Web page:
Earth you know is round but seems flat

You can't trust
your senses.

You thought you had seen every variety of creature
but not

this creature.


When I met him, I knew I had

weaned myself from God, not
hunger for the absolute. O unquenched

mouth, tonguing what is and must
remain inapprehensible -

saying You are not finite. You are not finite.


Frank Bidart was born in Bakersfield, California on May 27, 1939, and educated at the University of California at Riverside and at Harvard University, where he was a student and friend of Robert Lowell and Elizabeth Bishop.  
Bidart was elected a Chancellor of the Academy of American Poets in 2003. He lives in Cambridge, Massachusetts, where he has taught at Wellesley College since 1972.

Thought Provoker
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Gwendolyn Brooks

An Aspect of Love, Alive in the Ice and Fire

                                                                                LaBohem Brown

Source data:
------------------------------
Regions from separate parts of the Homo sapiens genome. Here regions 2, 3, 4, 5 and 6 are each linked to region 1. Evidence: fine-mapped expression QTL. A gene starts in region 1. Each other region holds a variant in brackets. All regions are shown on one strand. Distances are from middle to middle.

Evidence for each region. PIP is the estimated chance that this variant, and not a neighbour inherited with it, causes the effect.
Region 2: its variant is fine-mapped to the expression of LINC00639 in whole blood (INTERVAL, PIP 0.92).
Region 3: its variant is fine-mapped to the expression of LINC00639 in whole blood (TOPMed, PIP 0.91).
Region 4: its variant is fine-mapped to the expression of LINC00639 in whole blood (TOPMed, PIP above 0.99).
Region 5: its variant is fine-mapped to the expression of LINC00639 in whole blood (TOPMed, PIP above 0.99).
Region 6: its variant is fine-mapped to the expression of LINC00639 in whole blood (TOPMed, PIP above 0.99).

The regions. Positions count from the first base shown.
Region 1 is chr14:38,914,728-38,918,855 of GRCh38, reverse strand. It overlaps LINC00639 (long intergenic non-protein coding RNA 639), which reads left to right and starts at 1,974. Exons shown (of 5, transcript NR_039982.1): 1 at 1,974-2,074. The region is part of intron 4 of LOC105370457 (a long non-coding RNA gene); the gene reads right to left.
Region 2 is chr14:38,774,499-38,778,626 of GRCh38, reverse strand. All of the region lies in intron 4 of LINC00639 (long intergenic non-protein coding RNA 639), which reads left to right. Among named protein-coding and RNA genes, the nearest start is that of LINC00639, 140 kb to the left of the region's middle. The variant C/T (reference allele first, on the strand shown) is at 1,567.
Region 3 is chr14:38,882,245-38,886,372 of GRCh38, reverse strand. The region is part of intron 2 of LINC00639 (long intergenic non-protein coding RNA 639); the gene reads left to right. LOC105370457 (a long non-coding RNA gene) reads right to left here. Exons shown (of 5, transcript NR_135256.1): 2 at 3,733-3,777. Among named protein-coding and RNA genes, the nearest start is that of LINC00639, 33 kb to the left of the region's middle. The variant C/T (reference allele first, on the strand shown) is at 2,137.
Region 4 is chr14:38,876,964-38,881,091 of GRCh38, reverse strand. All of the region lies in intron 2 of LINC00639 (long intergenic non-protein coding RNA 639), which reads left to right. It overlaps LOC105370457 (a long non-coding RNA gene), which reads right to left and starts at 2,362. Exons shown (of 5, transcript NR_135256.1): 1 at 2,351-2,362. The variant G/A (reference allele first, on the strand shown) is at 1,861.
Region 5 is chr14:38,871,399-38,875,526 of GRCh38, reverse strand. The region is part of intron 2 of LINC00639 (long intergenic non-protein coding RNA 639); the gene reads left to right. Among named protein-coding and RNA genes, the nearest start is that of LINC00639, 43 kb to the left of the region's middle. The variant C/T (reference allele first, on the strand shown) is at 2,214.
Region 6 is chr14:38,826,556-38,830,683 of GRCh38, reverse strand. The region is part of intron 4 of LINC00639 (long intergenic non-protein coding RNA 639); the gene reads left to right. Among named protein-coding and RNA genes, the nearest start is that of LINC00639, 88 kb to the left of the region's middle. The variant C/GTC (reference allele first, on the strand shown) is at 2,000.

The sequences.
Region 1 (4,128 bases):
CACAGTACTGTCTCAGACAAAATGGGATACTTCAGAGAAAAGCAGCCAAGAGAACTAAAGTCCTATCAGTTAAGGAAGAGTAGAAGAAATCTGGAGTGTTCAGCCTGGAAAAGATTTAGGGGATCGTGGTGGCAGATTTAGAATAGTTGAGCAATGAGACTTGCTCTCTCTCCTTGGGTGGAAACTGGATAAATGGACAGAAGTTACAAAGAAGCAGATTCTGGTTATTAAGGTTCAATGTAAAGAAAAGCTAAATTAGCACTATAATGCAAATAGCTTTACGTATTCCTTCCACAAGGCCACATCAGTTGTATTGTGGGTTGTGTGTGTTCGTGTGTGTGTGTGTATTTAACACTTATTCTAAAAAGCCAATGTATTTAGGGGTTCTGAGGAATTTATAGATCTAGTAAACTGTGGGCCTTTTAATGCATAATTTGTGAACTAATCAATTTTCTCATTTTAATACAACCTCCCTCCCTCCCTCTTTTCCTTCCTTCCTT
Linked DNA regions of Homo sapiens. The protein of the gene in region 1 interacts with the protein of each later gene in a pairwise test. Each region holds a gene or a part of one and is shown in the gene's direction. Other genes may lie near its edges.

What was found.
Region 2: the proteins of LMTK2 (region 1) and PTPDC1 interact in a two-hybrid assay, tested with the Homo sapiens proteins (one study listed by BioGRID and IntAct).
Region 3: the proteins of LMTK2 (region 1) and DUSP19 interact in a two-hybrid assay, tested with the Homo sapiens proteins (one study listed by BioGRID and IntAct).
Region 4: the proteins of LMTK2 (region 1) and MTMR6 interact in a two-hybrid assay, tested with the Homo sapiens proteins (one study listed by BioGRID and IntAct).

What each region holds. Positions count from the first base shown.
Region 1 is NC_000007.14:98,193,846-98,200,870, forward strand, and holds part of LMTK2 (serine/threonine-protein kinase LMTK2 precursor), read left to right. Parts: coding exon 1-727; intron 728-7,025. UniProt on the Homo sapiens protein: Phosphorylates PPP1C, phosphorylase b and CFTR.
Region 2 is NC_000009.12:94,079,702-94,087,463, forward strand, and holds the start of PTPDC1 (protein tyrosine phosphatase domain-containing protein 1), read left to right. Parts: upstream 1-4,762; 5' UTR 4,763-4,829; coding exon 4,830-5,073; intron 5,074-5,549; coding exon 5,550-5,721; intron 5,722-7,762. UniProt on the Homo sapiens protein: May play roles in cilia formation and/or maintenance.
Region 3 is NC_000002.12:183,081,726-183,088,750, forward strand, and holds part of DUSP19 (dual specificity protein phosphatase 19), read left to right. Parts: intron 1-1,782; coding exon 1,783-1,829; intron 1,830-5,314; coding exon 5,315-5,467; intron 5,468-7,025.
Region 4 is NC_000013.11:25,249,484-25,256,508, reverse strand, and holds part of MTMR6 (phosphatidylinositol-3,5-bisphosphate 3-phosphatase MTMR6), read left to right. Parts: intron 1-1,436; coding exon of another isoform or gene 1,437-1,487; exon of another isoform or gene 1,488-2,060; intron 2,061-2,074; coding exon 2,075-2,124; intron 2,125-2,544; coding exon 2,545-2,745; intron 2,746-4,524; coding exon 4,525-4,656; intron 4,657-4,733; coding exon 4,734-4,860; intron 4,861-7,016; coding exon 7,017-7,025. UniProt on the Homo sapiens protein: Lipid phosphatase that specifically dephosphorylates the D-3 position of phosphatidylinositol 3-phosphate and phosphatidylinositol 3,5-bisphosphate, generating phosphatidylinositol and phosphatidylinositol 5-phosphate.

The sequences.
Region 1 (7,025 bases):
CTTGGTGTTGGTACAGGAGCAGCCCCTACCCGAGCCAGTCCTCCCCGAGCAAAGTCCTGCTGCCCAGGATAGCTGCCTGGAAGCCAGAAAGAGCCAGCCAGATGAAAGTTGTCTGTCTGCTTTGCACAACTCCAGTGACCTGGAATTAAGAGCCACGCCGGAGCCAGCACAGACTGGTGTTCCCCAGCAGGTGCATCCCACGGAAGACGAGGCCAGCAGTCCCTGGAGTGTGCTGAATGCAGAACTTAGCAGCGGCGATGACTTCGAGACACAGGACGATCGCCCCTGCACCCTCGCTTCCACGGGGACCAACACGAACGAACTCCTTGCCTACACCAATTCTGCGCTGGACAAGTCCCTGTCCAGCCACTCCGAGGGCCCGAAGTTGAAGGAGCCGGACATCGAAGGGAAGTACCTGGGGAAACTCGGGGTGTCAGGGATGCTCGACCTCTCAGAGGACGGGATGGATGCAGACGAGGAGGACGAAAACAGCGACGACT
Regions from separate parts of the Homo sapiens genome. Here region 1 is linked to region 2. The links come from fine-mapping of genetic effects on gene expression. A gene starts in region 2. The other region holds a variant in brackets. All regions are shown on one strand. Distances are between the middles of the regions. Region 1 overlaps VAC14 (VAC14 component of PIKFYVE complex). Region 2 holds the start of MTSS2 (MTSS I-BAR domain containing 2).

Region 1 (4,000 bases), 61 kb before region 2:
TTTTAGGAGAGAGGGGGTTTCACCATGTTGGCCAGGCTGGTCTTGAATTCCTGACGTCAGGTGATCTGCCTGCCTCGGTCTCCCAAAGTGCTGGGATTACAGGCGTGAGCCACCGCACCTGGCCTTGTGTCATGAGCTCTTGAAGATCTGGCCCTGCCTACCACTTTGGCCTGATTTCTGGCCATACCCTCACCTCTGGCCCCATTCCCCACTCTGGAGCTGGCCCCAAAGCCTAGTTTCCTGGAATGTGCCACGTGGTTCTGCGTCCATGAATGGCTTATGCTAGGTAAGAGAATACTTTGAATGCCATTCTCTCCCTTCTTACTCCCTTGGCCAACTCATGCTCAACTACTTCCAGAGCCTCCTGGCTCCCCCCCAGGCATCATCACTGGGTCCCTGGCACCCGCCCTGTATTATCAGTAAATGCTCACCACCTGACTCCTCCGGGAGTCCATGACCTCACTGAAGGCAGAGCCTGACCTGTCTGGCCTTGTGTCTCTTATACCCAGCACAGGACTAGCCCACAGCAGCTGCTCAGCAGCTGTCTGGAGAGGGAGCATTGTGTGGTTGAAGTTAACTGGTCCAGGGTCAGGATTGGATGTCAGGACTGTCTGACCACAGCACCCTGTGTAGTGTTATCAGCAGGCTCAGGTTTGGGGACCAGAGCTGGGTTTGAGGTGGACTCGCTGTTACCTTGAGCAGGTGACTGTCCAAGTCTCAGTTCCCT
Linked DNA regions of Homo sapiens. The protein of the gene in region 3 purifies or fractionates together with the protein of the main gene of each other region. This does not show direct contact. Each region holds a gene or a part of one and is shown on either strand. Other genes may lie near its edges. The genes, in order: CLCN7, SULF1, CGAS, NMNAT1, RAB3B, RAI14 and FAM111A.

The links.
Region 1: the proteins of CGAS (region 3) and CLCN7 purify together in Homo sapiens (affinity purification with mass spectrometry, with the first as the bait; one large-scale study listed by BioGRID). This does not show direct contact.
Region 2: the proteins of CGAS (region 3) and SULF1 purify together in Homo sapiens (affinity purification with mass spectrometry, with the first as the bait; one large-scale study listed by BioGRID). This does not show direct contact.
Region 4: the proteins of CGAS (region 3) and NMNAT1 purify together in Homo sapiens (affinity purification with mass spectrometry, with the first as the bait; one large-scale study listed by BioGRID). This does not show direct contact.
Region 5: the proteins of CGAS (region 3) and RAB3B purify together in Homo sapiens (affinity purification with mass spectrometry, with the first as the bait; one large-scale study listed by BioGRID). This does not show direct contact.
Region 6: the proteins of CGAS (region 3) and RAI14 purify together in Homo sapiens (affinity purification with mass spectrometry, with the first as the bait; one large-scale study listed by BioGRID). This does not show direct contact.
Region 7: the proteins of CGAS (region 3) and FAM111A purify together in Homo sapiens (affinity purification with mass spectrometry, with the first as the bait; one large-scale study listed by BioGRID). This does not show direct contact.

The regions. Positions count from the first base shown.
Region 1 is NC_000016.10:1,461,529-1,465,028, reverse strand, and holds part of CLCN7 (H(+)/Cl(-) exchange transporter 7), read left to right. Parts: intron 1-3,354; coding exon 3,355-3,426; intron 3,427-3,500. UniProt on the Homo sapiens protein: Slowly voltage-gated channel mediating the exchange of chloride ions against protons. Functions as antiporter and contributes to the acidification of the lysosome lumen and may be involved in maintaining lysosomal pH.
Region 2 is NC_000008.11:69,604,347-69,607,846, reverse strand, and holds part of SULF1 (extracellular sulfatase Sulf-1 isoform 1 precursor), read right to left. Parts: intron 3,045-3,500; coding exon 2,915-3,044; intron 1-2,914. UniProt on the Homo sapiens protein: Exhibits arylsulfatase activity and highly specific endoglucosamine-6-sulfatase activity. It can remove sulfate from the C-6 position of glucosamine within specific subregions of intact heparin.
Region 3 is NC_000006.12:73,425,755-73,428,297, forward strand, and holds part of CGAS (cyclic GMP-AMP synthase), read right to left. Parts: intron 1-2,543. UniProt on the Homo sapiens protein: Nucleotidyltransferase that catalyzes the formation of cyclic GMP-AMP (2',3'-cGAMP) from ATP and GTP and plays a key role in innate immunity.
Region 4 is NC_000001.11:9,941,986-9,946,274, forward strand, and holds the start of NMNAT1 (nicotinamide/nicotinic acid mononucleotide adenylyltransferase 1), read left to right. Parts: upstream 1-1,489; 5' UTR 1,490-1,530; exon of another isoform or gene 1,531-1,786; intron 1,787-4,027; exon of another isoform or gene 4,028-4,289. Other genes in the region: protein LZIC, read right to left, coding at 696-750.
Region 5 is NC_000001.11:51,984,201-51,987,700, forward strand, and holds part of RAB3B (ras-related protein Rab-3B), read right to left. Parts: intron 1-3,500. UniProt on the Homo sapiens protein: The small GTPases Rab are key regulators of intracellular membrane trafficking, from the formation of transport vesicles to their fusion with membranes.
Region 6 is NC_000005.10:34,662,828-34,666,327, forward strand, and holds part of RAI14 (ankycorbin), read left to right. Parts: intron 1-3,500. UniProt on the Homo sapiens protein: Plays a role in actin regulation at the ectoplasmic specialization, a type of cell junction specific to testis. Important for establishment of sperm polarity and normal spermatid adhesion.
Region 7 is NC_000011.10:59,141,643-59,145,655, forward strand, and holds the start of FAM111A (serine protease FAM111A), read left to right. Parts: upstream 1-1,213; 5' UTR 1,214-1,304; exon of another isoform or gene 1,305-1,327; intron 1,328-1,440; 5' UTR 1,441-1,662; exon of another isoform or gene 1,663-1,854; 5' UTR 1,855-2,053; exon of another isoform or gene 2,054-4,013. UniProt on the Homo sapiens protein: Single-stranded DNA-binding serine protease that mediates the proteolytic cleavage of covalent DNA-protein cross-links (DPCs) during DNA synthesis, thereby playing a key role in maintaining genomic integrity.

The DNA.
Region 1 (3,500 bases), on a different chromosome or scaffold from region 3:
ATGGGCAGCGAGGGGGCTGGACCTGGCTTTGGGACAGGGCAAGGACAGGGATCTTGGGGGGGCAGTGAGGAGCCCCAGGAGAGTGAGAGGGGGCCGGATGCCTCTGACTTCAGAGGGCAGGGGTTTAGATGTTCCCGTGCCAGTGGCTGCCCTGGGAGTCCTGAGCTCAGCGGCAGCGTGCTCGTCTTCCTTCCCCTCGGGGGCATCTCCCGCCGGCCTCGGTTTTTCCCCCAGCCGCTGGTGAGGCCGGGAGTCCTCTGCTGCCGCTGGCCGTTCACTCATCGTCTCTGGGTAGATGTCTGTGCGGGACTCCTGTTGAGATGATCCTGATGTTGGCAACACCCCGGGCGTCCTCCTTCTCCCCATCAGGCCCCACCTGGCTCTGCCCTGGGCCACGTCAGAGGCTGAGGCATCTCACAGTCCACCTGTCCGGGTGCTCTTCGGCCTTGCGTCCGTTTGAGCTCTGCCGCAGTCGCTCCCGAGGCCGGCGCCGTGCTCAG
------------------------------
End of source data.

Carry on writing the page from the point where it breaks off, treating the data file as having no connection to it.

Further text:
In a package of minutes there is this We.
How beautiful.
Merry foreigners in our morning,
we laugh, we touch each other,
are responsible props and posts.

A physical light is in the room.

Because the world is at the window
we cannot wonder very long.

You rise. Although
genial, you are in yourself again.
I observe
your direct and respectable stride.
You are direct and self-accepting as a lion
in Afrikan velvet. You are level, lean,

There is a moment in Camaraderie
when interruption is not to be understood.
I cannot bear an interruption.
This is the shining joy;
the time of not-to-end.

On the street we smile.
We go
in different directions
down the imperturbable street.


Gwendolyn Brooks is one of the most highly regarded, influential, and widely read poets of 20th-century American poetry. She was a much-honored poet, even in her lifetime, with the distinction of being the first Black author to win the Pulitzer Prize. She also was poetry consultant to the Library of Congress—the first Black woman to hold that position—and poet laureate of the State of Illinois.
Gwendolyn Brooks College Preparatory Academy High School was named in her honor in 2001.

jade tiger
Tyrant of Words
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Reading... always a new experience.